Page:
Note that I don’t collect subscribers’ email addresses. That’s done by Google who provides the free email subscription service. I have no access to subscribers’ email addresses and have no way of knowing who my subscribers are (unless you tell me). So you can remain anonymous when subscribing. The only information available to me is the number of subscribers.
Also note that the email version may differ slightly from the blog version. Even after the email is sent out, I usually edit or update the original post to correct typos or add more info when it becomes available. If you’re a writer, you know how it is. Each time you read your text, you tend to edit yourself or make changes.
Also, embedded videos might not play in the email message. That’s why I provide a video link to my YouTube video so you can watch the video in a Web browser or YouTube app. Of course, you can also watch the embedded video directly on the Shiga News site.
With a fervent and increasing audience, I’ve been inclined to feature new things.
One new thing are my Shiga videos with English-speaking kids (and sometimes adults). As you may have noticed, from Jan. 2013, I started making Shiga videos with local kids introducing things in English. This has been very well received by everyone. It’s a win-win-win situation (or sanpo-yoshi as the Omi merchants would call it). My videos become more fun to watch, the kids get to learn and practice English for free, and the local area gets a free PR boost in English.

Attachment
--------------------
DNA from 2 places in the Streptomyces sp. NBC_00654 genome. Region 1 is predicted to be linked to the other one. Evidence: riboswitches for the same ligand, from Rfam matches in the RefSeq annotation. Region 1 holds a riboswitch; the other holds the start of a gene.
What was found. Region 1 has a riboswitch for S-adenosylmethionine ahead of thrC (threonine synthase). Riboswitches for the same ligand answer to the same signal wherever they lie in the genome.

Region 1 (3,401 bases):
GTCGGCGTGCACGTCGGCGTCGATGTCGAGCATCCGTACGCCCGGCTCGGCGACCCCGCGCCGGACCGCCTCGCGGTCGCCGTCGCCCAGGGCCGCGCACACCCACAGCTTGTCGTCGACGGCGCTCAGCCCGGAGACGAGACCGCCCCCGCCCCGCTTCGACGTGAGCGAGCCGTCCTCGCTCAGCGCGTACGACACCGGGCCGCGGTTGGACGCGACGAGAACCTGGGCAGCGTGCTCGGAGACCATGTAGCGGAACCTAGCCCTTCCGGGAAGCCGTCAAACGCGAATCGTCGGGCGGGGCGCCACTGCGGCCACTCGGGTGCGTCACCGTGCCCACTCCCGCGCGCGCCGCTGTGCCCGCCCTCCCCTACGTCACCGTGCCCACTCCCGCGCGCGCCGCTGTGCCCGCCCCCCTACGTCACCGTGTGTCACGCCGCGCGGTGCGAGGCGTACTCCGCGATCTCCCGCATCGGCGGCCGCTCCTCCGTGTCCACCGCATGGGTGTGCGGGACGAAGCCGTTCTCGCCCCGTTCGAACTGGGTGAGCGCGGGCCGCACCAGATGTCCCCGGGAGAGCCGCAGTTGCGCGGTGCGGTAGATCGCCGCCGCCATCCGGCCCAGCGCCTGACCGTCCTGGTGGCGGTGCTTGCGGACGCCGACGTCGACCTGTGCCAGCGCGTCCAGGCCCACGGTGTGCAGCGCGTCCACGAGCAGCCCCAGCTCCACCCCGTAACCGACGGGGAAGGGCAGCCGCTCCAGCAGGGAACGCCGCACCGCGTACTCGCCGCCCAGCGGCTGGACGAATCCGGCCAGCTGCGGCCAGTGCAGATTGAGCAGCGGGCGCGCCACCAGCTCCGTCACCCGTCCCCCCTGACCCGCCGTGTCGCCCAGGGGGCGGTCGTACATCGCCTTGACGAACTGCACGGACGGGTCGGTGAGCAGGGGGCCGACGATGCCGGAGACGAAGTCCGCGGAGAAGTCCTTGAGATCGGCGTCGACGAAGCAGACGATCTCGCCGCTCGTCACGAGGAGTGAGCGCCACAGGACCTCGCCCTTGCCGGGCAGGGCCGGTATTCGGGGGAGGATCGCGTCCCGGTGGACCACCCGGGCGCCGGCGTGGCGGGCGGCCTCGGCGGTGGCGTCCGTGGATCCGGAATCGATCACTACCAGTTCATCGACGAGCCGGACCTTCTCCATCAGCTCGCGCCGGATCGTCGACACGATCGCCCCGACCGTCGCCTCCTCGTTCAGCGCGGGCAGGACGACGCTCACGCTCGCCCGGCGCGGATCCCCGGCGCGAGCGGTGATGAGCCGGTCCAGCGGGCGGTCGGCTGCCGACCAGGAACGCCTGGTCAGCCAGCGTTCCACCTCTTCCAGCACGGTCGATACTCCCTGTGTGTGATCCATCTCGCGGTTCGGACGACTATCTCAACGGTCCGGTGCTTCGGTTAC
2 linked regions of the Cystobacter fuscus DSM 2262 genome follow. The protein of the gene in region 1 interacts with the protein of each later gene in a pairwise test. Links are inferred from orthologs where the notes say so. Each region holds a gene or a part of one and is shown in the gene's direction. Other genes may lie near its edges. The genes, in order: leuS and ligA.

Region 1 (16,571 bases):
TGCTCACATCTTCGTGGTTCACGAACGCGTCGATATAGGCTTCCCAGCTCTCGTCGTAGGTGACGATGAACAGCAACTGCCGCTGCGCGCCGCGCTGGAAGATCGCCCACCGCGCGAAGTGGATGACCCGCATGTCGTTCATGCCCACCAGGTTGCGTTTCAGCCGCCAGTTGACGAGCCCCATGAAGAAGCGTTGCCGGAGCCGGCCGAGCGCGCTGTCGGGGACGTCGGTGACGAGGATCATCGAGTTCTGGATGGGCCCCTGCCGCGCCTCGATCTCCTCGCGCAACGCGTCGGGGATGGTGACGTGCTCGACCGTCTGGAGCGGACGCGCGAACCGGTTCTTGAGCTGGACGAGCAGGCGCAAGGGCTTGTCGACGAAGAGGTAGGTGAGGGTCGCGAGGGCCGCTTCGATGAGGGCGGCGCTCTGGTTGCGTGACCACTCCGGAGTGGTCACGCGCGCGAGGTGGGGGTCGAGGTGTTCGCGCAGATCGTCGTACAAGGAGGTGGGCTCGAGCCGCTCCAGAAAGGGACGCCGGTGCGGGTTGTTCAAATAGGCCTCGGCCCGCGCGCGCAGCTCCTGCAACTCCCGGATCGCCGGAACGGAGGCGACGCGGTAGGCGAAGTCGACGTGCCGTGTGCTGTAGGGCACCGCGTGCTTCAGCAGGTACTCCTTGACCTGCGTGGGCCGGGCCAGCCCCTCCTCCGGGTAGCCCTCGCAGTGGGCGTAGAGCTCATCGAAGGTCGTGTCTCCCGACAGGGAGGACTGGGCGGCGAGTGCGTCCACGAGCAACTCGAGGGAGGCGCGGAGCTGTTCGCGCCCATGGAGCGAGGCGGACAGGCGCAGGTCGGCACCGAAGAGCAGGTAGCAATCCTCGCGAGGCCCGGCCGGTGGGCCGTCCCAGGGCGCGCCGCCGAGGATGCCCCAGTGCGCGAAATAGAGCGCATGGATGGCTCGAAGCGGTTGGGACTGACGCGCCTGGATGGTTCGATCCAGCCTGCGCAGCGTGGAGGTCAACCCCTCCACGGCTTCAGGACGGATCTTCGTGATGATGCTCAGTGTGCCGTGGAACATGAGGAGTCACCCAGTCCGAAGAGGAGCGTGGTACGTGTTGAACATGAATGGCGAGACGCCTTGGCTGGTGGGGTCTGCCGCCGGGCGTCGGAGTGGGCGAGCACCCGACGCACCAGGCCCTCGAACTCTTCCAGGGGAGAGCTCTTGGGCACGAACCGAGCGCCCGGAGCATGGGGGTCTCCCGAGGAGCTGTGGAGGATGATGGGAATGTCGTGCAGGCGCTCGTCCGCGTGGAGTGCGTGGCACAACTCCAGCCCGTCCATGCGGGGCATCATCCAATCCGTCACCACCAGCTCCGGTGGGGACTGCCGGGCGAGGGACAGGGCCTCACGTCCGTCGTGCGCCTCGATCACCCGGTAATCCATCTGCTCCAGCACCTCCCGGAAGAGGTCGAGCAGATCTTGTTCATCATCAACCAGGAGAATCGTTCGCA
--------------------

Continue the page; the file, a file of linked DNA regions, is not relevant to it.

I plan to create at least one “kids English” video for each of Shiga’s 19 cities and towns. So far, we’ve covered Moriyama (fire festival), Hikone (castle), and Higashi-Omi (kite festival). The parents of the kids have been very cooperative and totally delighted to meet another native English speaker (me), especially one who is willing to coach their kids for free.
My idea for this “kids English” video series was planted in my brain when I realized that having local people introduce the sights would be more interesting and convincing than having a professional reporter or foreigner do it. After all, when you’re in Japan, wouldn’t you rather see and meet the local people? They give the place a human face. (No offense to foreigners who appear in sightseeing photos and videos.)
I was also spurred by Japan recently making English classes mandatory for elementary school kids from 5th grade. I wanted to support this initiative in some way. It is my hope to have my videos encourage and inspire educators, parents, and kids when they see these local kids speaking English. To demonstrate that it’s possible to be bilingual and that it can be put to practical use even from an early age.
Believe it or not, there are people in Japan opposed to compulsory English education in elementary schools. They’ve written books about it and usually claim that it’s useless or that the kids can or should learn English from a later age instead. They also say that kids should spend the time to study Japanese instead.